Thrifty Thursday: Making the Most of Character Dining

There’s probably nothing that is more synonymous with Walt Disney World than the Disney characters…so much so that for many children, that is the single most important thing to do on a Disney vacation. Realizing this, Walt Disney World provides a number of Character Dining experiences, so whether your child wants to see princesses or Pooh, there’s a meal for that. 🙂

Guaranteed character photo ops, mixed with lots of fun…and some reasonably decent food as well, make Character Dining restaurants a hot item for a significant majority of families with young children…and more than a few who do not have young children as well. Here are some quick tips to make the most of this most popular Disney experience.

Character Dining 411

There are a number of great restaurants that offer Character Dining at one or more meals throughout the day, and most are located in the Disney resorts. With a variety of food options ranging from breakfast, to afternoon tea, to dinner buffets there is something to please just about everyone. And there is also a range of character options as well, which is extremely important to consider when planning a character meal with your children.

In fact, there are several things you should consider about your children before reserving a character meal:

  1. How does your child feel about character interaction in general? Many children are in love with the “idea” of eating with a princess, but when faced with the actual princess in person, they become shy, uncomfortable, or worse, terrified. Consider your child’s comfort level before booking.
  2. What they like to eat may be somewhat secondary though, as many children are just so excited at the prospect of meeting the character of their dreams, that they don’t eat a bite. This happened with our daughter at Cinderella’s Royal Table for breakfast when she was 7: she ended up standing the entire time waiting breathlessly for the next princess to arrive, and never ate more than a bite. While there may be no way of knowing how your child will handle this in advance, I would also not make the menu the main criteria in choosing where to have a character meal.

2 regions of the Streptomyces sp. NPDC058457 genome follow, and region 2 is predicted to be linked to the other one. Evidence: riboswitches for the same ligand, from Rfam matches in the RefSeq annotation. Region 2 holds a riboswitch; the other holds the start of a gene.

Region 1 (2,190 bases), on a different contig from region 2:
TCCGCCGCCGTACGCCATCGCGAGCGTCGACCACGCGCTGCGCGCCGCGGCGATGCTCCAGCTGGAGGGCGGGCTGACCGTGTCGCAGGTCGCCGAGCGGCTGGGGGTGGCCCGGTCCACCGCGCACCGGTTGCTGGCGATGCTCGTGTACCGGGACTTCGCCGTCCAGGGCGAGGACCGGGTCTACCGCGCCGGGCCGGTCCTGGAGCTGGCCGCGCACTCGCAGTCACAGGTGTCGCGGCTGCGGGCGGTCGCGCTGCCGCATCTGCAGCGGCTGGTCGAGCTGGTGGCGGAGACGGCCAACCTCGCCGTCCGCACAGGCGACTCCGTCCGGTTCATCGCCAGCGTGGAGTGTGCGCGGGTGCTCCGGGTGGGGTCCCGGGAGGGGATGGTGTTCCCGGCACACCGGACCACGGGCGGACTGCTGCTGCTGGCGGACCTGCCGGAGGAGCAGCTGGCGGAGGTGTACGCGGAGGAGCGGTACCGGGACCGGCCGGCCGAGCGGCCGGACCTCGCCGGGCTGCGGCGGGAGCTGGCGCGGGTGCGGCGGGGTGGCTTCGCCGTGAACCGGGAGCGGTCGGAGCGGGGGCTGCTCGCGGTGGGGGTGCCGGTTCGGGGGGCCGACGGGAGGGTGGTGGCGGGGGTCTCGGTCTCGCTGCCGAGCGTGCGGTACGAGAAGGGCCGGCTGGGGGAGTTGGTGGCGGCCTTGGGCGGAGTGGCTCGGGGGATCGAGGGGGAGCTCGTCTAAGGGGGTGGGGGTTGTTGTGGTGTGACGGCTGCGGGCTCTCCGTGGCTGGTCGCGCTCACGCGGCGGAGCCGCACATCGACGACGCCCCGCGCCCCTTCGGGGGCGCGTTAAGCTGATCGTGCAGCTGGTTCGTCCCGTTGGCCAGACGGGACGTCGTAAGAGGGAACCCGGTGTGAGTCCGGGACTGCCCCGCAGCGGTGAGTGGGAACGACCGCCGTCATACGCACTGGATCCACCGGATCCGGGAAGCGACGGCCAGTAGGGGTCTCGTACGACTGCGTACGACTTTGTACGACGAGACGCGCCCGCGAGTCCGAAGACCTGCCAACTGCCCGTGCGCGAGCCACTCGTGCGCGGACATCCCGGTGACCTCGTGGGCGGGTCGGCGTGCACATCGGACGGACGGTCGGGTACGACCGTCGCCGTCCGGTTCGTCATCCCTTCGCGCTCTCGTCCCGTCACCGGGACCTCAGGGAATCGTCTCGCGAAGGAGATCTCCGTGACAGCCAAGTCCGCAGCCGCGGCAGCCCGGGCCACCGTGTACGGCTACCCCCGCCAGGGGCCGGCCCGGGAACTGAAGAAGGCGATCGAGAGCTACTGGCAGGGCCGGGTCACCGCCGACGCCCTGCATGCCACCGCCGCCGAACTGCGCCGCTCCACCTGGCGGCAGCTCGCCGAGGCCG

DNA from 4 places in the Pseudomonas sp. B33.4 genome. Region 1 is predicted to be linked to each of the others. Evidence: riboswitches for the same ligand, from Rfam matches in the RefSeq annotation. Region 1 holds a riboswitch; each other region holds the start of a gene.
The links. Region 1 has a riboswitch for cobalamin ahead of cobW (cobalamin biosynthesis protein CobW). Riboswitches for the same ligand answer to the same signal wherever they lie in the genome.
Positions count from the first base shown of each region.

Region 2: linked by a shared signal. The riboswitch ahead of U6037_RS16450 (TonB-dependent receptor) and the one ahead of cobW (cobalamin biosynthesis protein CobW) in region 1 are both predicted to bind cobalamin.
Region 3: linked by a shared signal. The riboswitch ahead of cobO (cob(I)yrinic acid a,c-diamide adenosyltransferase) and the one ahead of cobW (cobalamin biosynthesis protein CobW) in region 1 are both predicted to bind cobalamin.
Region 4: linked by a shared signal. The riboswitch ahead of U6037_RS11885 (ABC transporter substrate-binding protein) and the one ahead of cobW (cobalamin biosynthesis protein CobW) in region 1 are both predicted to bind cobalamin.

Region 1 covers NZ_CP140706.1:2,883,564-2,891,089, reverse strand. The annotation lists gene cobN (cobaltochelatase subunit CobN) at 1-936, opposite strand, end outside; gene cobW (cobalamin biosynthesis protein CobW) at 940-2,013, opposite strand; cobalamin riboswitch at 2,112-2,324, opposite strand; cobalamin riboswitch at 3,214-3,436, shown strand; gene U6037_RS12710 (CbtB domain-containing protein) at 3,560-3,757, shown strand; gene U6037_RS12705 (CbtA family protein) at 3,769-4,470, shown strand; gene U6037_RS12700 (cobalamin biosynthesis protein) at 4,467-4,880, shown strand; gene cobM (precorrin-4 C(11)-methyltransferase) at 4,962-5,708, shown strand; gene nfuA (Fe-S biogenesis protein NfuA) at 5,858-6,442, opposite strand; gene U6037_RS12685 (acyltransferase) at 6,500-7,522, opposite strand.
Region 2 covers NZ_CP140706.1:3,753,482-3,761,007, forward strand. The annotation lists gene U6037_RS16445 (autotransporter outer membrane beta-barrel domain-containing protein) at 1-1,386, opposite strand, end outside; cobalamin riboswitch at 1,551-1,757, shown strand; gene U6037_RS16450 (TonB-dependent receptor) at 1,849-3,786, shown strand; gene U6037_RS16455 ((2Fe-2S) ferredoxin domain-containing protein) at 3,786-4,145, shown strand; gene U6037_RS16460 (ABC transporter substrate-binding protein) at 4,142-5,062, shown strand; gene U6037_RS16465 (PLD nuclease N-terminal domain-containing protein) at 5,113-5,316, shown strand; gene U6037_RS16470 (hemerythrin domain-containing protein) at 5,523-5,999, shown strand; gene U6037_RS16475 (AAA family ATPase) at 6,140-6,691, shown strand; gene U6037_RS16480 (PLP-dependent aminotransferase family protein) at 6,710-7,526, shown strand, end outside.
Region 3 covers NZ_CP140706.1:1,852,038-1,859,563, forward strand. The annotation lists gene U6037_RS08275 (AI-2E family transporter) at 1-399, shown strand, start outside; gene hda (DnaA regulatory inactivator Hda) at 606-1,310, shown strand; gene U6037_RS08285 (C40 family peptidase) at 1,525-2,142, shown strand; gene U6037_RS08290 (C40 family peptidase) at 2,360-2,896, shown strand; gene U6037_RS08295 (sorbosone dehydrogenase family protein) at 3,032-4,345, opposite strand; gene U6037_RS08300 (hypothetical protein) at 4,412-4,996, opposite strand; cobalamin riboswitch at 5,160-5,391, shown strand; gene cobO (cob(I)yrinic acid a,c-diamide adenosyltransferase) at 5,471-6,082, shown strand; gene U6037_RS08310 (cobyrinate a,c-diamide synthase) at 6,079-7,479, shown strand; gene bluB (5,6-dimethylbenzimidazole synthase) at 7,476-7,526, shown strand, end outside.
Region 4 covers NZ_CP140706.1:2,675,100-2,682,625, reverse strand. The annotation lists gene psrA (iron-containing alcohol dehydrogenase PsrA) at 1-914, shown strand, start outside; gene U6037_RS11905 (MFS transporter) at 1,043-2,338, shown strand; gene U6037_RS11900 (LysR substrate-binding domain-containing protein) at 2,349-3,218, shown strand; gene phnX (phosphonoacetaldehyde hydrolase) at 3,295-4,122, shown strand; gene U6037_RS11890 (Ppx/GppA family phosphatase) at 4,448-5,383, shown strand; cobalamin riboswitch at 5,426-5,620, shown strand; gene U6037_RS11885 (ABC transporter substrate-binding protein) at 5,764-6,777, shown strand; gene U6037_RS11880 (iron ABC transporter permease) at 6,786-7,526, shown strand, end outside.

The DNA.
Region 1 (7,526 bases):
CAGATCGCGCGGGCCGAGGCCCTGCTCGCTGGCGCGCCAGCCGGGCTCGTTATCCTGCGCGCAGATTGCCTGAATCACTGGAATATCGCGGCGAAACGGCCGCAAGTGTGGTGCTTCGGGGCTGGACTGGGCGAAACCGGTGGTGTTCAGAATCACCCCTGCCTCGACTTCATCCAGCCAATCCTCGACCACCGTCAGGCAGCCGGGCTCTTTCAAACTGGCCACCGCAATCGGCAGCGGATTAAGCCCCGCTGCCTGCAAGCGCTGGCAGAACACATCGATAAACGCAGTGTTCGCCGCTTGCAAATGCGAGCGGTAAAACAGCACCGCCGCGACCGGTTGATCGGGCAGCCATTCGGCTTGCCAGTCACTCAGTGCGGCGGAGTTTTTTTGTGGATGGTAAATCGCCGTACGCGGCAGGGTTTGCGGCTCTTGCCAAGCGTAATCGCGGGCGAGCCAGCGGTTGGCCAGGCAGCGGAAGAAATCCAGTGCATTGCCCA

3. I would however, consider the time of day when booking. If your child is typically not an early morning person, don’t book an early breakfast, as he/she just won’t enjoy it. Likewise, if your toddler typically crashes in the early afternoon, don’t schedule lunch just when his/her nap typically is starting. Even if they are awake, they are not likely to be feeling especially magical.
  4. Perhaps most importantly, yes you need to book an ADR for a character meal, no matter what time of year you are going. And for Cinderella’s Royal Table or Chef Mickey’s, be prepared to be reserving online at 6 a.m. ET., 180 days prior to your trip.

As to what it will cost you, Character Dining costs are comparable to those for a Casual restaurant, typically in the $10-$20 per adult entrée. The thing that is a bit different though, is that many if not most of these experiences are buffets (and some are quite good!) that offer many more choices for children who are particular about what they eat (if they aren’t too excited to eat). In addition, as an all-you-care-to-eat buffet, they are a good value if you have family members that enjoy eating. 🙂

Is it worth the money to eat at a Character Dining experience? If you love visiting Disney World, and enjoy having fun with the characters, then yes it is worth it, without a doubt.

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